It sounds as if the President’s speechwriters gave him some very lofty things to say in Poland. I almost laughed out loud, derisively, at the thought of Donald Trump as the defender of what’s noble in the western tradition.
I wish I could credit him with believing — even understanding while uttering hypocritically — any of the better things he said. But I can’t.
If he follows through, he will enhance my faith in miracles.
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I had every intention of leaving Trump’s Warsaw comment there, with nothing more said. But something bizarre has happened:
The shocking thing here is that this is controversial at all. It shows how decadent we’ve become.
Let’s sample some of the left-liberal freakout, shall we?
In his speech in Poland on Thursday, Donald Trump referred 10 times to “the West” and five times to “our civilization.” His white nationalist supporters will understand exactly what he means. It’s important that other Americans do, too.
… The West is a racial and religious term. To be considered Western, a country must be largely Christian (preferably Protestant or Catholic) and largely white.
The most shocking sentence in Trump’s speech—perhaps the most shocking sentence in any presidential speech delivered on foreign soil in my lifetime—was his claim that “The fundamental question of our time is whether the West has the will to survive.” On its face, that’s absurd. Jihadist terrorists can kill people in the West, but unlike Nazi Germany or the Soviet Union, they cannot topple even the weakest European government. Jihadists control no great armies. Their ideologies have limited appeal even among the Muslims they target with their propaganda. ISIS has all but lost Mosul and could lose Raqqa later this year.
Trump’s sentence only makes sense as a statement of racial and religious paranoia. The “south” and “east” only threaten the West’s “survival” if you see non-white, non-Christian immigrants as invaders. They only threaten the West’s “survival” if by “West” you mean white, Christian hegemony. A direct line connects Trump’s assault on Barack Obama’s citizenship to his speech in Poland. In Trump and Bannon’s view, America is at its core Western: meaning white and Christian (or at least Judeo-Christian). The implication is that anyone in the United States who is not white and Christian may not truly be American but rather than an imposter and a threat.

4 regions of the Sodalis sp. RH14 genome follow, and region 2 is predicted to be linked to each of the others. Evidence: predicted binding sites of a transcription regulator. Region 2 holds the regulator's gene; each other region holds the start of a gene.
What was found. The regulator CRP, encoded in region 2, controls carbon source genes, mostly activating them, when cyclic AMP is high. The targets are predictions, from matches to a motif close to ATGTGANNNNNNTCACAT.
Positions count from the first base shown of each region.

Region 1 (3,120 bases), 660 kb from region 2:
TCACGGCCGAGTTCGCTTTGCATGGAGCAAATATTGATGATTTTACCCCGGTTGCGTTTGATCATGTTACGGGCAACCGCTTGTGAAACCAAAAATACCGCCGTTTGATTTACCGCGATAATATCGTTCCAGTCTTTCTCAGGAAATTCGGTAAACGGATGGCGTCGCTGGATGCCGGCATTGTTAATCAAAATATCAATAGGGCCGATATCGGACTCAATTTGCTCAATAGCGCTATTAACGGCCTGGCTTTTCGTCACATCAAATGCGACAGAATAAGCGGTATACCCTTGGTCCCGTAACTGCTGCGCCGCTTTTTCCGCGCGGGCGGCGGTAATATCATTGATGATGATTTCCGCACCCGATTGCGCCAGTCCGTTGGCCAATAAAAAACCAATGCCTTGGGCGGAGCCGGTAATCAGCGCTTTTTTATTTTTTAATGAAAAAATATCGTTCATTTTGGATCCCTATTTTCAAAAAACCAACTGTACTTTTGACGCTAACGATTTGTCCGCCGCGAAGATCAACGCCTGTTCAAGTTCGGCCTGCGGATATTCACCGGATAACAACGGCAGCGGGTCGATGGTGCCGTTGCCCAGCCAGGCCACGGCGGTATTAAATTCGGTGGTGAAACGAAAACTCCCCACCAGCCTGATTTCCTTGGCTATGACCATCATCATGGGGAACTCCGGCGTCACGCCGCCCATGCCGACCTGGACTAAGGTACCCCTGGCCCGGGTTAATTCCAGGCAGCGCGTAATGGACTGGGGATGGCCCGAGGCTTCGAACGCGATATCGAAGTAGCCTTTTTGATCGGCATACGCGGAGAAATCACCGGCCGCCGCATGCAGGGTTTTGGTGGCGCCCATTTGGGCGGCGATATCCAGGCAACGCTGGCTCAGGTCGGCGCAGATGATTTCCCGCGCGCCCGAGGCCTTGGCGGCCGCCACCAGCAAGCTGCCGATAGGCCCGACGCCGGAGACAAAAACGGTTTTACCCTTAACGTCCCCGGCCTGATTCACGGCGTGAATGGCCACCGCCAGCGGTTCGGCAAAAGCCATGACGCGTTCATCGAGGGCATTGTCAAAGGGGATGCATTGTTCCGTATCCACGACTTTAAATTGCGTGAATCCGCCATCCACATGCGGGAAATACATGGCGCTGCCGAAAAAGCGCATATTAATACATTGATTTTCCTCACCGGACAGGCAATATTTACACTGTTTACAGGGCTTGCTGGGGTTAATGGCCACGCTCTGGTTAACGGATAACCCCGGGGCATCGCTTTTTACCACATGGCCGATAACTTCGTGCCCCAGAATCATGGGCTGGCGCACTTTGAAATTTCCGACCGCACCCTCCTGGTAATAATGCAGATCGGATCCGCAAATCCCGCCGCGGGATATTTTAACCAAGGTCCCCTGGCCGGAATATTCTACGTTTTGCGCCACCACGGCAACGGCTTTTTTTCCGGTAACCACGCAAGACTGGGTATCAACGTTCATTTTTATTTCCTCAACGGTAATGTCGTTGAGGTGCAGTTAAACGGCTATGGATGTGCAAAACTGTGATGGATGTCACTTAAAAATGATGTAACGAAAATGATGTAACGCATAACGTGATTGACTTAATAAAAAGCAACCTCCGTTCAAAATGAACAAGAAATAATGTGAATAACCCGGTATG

Poland is largely ethnically homogeneous. So when a Polish president says that being Western is the essence of the nation’s identity, he’s mostly defining Poland in opposition to the nations to its east and south. America is racially, ethnically, and religious diverse. So when Trump says being Western is the essence of America’s identity, he’s in part defining America in opposition to some of its own people. He’s not speaking as the president of the entire United States. He’s speaking as the head of a tribe.
Let’s move on. Here’s a tweet by Slate’s Jamelle Bouie:
Imagine being a political writer in this moment and being utterly unable to identify clear white nationalist dogwhistles.
— Jamelle Bouie (@jbouie) July 7, 2017
Has Donald Trump ever heard of Leni Riefenstahl?
These are collected by Rod Dreher, who detests Trump about as much as I do. I don’t recall much about Peter Beinart and nothing at all about Jamelle Bouie, but this kind of crap from James Fallows is bitterly disappointing. No, it’s worse than that: it’s unhinged. The real paranoiacs in this story are the deranged eisegetes.
I can’t give Trump credit for playing the media like a violin this time because I don’t think he intended anything provocative. He neither intended nor uttered anything racist or white nationalist, and the grievance-mongers aren’t likely to persuade me otherwise.
Dreher explains pretty well why Trump’s themes are legitimate and timely while David Frum and Ross Douthat explain what really was jarring about the speech (articulating what I had only intuited).
One key to understanding Trump, always, is that he appeals to people by attacking the decadence that he himself also embodies.
— Ross Douthat (@DouthatNYT) July 7, 2017
As presidential speeches go, Trump’s address in Warsaw was fair. Ish. If you forget who is speaking and what that person has been saying and doing since Inauguration Day—since the opening of his campaign in 2015—and really through his career.
But if you remember those things, the speech jolted you to attention again and again.
[T]he most troubling thing about the speech was the falsehood at its core; the problem is not with the speech, but with the speaker. The values Trump spoke for in Warsaw are values that he has put at risk every day of his presidency—and that he will continue to put to risk every day thereafter. Trump’s not wrong to perceive a threat to the Euro-Atlantic from the south and east. But the most recent and most dramatic manifestation of that threat was the Russian intervention in the U.S. election to install Donald Trump as president. The threat from outside is magnified by this threat from within—and it is that truth that makes a mockery of every word President Trump spoke in Warsaw.